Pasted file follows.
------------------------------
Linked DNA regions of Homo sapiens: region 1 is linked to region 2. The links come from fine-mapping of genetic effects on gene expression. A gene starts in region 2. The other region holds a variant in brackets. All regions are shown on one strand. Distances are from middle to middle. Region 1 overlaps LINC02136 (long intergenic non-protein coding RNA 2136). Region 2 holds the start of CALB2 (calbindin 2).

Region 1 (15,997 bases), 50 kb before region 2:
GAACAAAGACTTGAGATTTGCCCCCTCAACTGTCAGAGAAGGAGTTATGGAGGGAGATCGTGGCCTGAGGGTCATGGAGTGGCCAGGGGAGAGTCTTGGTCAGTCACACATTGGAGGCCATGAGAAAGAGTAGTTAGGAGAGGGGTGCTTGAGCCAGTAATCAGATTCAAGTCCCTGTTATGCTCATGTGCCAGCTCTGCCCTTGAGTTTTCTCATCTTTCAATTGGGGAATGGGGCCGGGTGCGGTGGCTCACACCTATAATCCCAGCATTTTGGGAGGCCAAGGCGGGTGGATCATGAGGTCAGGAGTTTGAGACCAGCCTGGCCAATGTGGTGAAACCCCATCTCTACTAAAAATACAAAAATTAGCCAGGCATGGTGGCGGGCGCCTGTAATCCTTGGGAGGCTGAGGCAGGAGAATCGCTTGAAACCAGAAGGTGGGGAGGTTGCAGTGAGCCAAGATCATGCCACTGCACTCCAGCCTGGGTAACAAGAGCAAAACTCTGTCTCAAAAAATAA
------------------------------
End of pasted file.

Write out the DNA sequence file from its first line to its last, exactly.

Linked DNA regions of Homo sapiens: region 1 is linked to region 2. The links come from fine-mapping of genetic effects on gene expression. A gene starts in region 2. The other region holds a variant in brackets. All regions are shown on one strand. Distances are from middle to middle. Region 1 overlaps LINC02136 (long intergenic non-protein coding RNA 2136). Region 2 holds the start of CALB2 (calbindin 2).

Region 1 (15,997 bases), 50 kb before region 2:
GAACAAAGACTTGAGATTTGCCCCCTCAACTGTCAGAGAAGGAGTTATGGAGGGAGATCGTGGCCTGAGGGTCATGGAGTGGCCAGGGGAGAGTCTTGGTCAGTCACACATTGGAGGCCATGAGAAAGAGTAGTTAGGAGAGGGGTGCTTGAGCCAGTAATCAGATTCAAGTCCCTGTTATGCTCATGTGCCAGCTCTGCCCTTGAGTTTTCTCATCTTTCAATTGGGGAATGGGGCCGGGTGCGGTGGCTCACACCTATAATCCCAGCATTTTGGGAGGCCAAGGCGGGTGGATCATGAGGTCAGGAGTTTGAGACCAGCCTGGCCAATGTGGTGAAACCCCATCTCTACTAAAAATACAAAAATTAGCCAGGCATGGTGGCGGGCGCCTGTAATCCTTGGGAGGCTGAGGCAGGAGAATCGCTTGAAACCAGAAGGTGGGGAGGTTGCAGTGAGCCAAGATCATGCCACTGCACTCCAGCCTGGGTAACAAGAGCAAAACTCTGTCTCAAAAAATAA